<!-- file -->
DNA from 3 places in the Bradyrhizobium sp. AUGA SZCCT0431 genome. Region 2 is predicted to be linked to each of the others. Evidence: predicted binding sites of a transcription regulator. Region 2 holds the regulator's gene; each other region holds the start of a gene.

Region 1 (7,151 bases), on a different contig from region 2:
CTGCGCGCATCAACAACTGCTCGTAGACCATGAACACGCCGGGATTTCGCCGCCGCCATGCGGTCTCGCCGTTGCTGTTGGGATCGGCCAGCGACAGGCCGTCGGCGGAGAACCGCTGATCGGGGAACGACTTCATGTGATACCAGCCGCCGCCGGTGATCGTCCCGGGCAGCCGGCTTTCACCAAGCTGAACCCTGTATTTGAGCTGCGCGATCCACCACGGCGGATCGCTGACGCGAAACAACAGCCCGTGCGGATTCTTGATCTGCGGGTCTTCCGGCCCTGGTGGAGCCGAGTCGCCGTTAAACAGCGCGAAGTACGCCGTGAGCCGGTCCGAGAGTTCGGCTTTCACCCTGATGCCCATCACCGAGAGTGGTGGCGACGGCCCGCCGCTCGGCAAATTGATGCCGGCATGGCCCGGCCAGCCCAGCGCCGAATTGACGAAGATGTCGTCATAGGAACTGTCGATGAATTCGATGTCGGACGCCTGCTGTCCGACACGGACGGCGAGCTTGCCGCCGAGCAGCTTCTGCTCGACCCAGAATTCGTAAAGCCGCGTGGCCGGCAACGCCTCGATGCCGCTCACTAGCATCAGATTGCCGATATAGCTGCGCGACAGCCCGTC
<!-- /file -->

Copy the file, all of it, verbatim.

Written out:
DNA from 3 places in the Bradyrhizobium sp. AUGA SZCCT0431 genome. Region 2 is predicted to be linked to each of the others. Evidence: predicted binding sites of a transcription regulator. Region 2 holds the regulator's gene; each other region holds the start of a gene.

Region 1 (7,151 bases), on a different contig from region 2:
CTGCGCGCATCAACAACTGCTCGTAGACCATGAACACGCCGGGATTTCGCCGCCGCCATGCGGTCTCGCCGTTGCTGTTGGGATCGGCCAGCGACAGGCCGTCGGCGGAGAACCGCTGATCGGGGAACGACTTCATGTGATACCAGCCGCCGCCGGTGATCGTCCCGGGCAGCCGGCTTTCACCAAGCTGAACCCTGTATTTGAGCTGCGCGATCCACCACGGCGGATCGCTGACGCGAAACAACAGCCCGTGCGGATTCTTGATCTGCGGGTCTTCCGGCCCTGGTGGAGCCGAGTCGCCGTTAAACAGCGCGAAGTACGCCGTGAGCCGGTCCGAGAGTTCGGCTTTCACCCTGATGCCCATCACCGAGAGTGGTGGCGACGGCCCGCCGCTCGGCAAATTGATGCCGGCATGGCCCGGCCAGCCCAGCGCCGAATTGACGAAGATGTCGTCATAGGAACTGTCGATGAATTCGATGTCGGACGCCTGCTGTCCGACACGGACGGCGAGCTTGCCGCCGAGCAGCTTCTGCTCGACCCAGAATTCGTAAAGCCGCGTGGCCGGCAACGCCTCGATGCCGCTCACTAGCATCAGATTGCCGATATAGCTGCGCGACAGCCCGTC